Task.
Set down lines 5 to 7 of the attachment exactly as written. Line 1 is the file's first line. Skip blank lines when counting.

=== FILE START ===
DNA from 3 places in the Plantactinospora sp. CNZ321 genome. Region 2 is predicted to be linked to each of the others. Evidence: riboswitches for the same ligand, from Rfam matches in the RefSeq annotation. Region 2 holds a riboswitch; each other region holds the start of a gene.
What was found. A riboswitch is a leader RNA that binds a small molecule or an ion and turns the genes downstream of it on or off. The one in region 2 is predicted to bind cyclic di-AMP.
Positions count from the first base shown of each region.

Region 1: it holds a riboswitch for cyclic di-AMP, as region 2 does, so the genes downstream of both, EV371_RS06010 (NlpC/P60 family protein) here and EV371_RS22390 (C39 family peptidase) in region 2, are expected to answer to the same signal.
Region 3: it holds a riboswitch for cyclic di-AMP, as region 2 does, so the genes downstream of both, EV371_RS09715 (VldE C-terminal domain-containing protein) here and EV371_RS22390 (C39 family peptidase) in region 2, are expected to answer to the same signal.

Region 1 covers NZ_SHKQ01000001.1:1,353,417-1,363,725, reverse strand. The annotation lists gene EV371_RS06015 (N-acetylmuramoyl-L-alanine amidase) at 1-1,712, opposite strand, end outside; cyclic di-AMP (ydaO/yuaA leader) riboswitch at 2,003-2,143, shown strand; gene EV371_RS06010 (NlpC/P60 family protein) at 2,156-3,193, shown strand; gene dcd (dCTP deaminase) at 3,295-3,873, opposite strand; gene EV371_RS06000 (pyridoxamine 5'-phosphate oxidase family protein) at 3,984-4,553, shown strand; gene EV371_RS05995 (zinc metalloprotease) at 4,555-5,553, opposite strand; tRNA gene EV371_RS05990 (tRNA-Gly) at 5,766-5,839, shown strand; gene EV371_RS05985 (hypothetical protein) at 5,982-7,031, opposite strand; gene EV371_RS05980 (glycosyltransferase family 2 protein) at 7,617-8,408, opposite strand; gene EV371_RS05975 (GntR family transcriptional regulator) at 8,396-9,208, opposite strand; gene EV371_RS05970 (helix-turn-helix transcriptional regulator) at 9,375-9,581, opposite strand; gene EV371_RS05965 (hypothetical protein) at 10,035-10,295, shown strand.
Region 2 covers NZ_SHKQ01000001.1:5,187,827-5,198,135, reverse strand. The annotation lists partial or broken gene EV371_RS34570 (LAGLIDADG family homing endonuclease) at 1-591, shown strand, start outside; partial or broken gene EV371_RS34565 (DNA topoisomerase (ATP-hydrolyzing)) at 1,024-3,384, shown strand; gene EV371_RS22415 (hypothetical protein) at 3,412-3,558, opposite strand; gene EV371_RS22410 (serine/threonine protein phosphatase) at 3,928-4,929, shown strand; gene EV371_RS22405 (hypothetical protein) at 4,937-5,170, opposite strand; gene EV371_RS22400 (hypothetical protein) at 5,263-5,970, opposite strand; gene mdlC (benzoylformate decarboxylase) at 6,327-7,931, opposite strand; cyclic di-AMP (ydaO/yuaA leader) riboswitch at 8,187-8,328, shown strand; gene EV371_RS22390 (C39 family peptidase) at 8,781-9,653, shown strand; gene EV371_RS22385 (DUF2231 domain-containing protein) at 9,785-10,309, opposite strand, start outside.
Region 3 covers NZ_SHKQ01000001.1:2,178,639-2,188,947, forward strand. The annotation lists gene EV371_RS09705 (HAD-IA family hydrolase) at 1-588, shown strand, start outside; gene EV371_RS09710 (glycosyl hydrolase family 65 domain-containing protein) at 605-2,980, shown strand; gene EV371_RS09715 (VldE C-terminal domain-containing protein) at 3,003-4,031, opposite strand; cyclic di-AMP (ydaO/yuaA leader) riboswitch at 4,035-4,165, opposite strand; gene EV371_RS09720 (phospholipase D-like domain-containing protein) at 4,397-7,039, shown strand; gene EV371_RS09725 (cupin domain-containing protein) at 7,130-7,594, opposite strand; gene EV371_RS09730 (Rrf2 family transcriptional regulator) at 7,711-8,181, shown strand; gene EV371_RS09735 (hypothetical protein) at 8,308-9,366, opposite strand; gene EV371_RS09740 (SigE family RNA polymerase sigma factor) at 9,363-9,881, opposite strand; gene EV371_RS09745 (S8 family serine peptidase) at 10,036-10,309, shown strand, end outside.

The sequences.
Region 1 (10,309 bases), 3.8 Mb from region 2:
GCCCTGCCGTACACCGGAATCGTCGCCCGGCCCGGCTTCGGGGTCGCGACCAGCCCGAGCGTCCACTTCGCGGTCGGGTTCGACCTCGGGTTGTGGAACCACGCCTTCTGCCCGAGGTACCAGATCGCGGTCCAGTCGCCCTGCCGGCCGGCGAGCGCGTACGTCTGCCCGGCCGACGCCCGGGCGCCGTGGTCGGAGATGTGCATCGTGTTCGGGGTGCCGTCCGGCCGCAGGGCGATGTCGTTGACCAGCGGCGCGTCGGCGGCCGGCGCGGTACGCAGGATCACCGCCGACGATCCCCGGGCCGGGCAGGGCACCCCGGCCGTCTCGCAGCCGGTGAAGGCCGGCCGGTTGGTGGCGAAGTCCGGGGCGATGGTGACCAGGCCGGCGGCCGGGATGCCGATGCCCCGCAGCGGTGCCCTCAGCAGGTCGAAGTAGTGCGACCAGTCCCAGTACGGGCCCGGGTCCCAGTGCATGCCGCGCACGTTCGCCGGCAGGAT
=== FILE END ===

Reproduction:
Region 3: it holds a riboswitch for cyclic di-AMP, as region 2 does, so the genes downstream of both, EV371_RS09715 (VldE C-terminal domain-containing protein) here and EV371_RS22390 (C39 family peptidase) in region 2, are expected to answer to the same signal.

Region 1 covers NZ_SHKQ01000001.1:1,353,417-1,363,725, reverse strand. The annotation lists gene EV371_RS06015 (N-acetylmuramoyl-L-alanine amidase) at 1-1,712, opposite strand, end outside; cyclic di-AMP (ydaO/yuaA leader) riboswitch at 2,003-2,143, shown strand; gene EV371_RS06010 (NlpC/P60 family protein) at 2,156-3,193, shown strand; gene dcd (dCTP deaminase) at 3,295-3,873, opposite strand; gene EV371_RS06000 (pyridoxamine 5'-phosphate oxidase family protein) at 3,984-4,553, shown strand; gene EV371_RS05995 (zinc metalloprotease) at 4,555-5,553, opposite strand; tRNA gene EV371_RS05990 (tRNA-Gly) at 5,766-5,839, shown strand; gene EV371_RS05985 (hypothetical protein) at 5,982-7,031, opposite strand; gene EV371_RS05980 (glycosyltransferase family 2 protein) at 7,617-8,408, opposite strand; gene EV371_RS05975 (GntR family transcriptional regulator) at 8,396-9,208, opposite strand; gene EV371_RS05970 (helix-turn-helix transcriptional regulator) at 9,375-9,581, opposite strand; gene EV371_RS05965 (hypothetical protein) at 10,035-10,295, shown strand.
Region 2 covers NZ_SHKQ01000001.1:5,187,827-5,198,135, reverse strand. The annotation lists partial or broken gene EV371_RS34570 (LAGLIDADG family homing endonuclease) at 1-591, shown strand, start outside; partial or broken gene EV371_RS34565 (DNA topoisomerase (ATP-hydrolyzing)) at 1,024-3,384, shown strand; gene EV371_RS22415 (hypothetical protein) at 3,412-3,558, opposite strand; gene EV371_RS22410 (serine/threonine protein phosphatase) at 3,928-4,929, shown strand; gene EV371_RS22405 (hypothetical protein) at 4,937-5,170, opposite strand; gene EV371_RS22400 (hypothetical protein) at 5,263-5,970, opposite strand; gene mdlC (benzoylformate decarboxylase) at 6,327-7,931, opposite strand; cyclic di-AMP (ydaO/yuaA leader) riboswitch at 8,187-8,328, shown strand; gene EV371_RS22390 (C39 family peptidase) at 8,781-9,653, shown strand; gene EV371_RS22385 (DUF2231 domain-containing protein) at 9,785-10,309, opposite strand, start outside.